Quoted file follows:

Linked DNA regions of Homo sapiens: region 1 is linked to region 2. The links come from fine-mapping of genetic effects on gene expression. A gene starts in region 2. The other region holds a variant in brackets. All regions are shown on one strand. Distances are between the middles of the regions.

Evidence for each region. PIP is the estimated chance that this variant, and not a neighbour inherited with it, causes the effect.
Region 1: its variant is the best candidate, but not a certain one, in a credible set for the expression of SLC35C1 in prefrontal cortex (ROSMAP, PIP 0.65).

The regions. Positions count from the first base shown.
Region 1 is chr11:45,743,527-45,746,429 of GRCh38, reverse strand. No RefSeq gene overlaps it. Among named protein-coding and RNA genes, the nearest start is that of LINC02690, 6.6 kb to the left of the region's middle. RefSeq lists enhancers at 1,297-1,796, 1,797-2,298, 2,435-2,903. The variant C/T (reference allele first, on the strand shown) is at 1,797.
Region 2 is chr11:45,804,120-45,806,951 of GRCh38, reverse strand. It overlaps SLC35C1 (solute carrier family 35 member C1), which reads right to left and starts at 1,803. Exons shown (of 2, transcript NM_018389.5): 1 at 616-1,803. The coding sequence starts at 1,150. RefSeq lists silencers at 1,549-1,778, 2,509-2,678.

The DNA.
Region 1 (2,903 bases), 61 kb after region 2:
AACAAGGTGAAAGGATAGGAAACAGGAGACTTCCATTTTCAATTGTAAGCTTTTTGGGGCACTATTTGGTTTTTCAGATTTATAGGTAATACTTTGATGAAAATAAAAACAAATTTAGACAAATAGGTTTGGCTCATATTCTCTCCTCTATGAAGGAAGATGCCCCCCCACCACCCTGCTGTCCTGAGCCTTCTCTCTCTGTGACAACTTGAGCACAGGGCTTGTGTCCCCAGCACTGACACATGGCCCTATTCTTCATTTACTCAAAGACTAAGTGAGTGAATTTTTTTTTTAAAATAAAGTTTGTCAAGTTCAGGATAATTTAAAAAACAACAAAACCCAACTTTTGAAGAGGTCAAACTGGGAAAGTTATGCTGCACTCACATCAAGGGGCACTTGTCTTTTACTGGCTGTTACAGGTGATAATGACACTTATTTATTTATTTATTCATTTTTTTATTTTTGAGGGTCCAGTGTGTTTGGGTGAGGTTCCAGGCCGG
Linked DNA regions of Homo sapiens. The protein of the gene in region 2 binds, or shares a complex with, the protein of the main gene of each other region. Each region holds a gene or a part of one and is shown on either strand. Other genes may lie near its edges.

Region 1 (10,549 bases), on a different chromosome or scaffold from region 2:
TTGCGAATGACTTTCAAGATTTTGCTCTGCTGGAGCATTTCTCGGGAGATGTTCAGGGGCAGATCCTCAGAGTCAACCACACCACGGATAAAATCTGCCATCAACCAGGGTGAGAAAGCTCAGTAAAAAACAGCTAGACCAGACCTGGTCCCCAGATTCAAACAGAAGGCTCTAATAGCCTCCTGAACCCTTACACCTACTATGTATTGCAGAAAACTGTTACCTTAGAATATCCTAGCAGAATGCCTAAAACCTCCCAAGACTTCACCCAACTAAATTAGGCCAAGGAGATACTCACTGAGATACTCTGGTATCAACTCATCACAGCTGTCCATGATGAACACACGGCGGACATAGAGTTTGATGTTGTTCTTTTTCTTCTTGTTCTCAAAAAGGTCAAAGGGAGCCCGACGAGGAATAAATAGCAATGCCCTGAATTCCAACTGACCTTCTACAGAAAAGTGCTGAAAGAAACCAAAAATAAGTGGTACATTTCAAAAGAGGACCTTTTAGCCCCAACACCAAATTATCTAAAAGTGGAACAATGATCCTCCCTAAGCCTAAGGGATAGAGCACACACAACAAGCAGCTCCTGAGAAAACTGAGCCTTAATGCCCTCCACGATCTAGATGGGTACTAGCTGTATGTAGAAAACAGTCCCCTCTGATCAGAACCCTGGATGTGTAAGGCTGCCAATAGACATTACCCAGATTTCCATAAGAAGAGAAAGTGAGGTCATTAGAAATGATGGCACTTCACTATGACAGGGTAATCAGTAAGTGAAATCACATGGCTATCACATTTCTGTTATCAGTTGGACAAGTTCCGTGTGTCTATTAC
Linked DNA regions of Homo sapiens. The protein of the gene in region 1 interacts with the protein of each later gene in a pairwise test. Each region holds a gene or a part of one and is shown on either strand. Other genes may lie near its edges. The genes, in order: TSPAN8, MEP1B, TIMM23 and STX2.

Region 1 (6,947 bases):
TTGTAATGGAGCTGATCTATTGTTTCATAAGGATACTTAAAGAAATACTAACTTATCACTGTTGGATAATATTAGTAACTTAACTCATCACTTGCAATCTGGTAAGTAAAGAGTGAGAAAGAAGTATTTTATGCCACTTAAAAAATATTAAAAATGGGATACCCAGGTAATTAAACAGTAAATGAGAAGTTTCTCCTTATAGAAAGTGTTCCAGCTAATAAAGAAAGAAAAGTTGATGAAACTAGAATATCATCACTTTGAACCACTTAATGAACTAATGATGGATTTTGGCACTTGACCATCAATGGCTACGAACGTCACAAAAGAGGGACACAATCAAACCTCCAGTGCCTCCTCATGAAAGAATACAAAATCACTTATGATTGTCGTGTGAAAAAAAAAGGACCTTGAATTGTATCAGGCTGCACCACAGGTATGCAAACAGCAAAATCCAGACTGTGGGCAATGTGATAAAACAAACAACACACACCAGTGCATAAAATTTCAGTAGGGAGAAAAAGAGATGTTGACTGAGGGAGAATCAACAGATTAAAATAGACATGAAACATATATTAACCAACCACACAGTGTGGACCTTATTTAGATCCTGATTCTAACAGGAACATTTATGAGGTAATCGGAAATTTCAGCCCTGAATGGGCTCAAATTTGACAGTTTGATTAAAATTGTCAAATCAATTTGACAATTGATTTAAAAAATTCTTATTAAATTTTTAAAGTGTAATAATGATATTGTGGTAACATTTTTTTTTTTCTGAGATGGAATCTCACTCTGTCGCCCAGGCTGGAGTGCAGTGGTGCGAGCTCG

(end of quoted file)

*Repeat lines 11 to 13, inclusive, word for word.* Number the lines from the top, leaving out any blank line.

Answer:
Region 1 (10,549 bases), on a different chromosome or scaffold from region 2:
TTGCGAATGACTTTCAAGATTTTGCTCTGCTGGAGCATTTCTCGGGAGATGTTCAGGGGCAGATCCTCAGAGTCAACCACACCACGGATAAAATCTGCCATCAACCAGGGTGAGAAAGCTCAGTAAAAAACAGCTAGACCAGACCTGGTCCCCAGATTCAAACAGAAGGCTCTAATAGCCTCCTGAACCCTTACACCTACTATGTATTGCAGAAAACTGTTACCTTAGAATATCCTAGCAGAATGCCTAAAACCTCCCAAGACTTCACCCAACTAAATTAGGCCAAGGAGATACTCACTGAGATACTCTGGTATCAACTCATCACAGCTGTCCATGATGAACACACGGCGGACATAGAGTTTGATGTTGTTCTTTTTCTTCTTGTTCTCAAAAAGGTCAAAGGGAGCCCGACGAGGAATAAATAGCAATGCCCTGAATTCCAACTGACCTTCTACAGAAAAGTGCTGAAAGAAACCAAAAATAAGTGGTACATTTCAAAAGAGGACCTTTTAGCCCCAACACCAAATTATCTAAAAGTGGAACAATGATCCTCCCTAAGCCTAAGGGATAGAGCACACACAACAAGCAGCTCCTGAGAAAACTGAGCCTTAATGCCCTCCACGATCTAGATGGGTACTAGCTGTATGTAGAAAACAGTCCCCTCTGATCAGAACCCTGGATGTGTAAGGCTGCCAATAGACATTACCCAGATTTCCATAAGAAGAGAAAGTGAGGTCATTAGAAATGATGGCACTTCACTATGACAGGGTAATCAGTAAGTGAAATCACATGGCTATCACATTTCTGTTATCAGTTGGACAAGTTCCGTGTGTCTATTAC
Linked DNA regions of Homo sapiens. The protein of the gene in region 1 interacts with the protein of each later gene in a pairwise test. Each region holds a gene or a part of one and is shown on either strand. Other genes may lie near its edges. The genes, in order: TSPAN8, MEP1B, TIMM23 and STX2.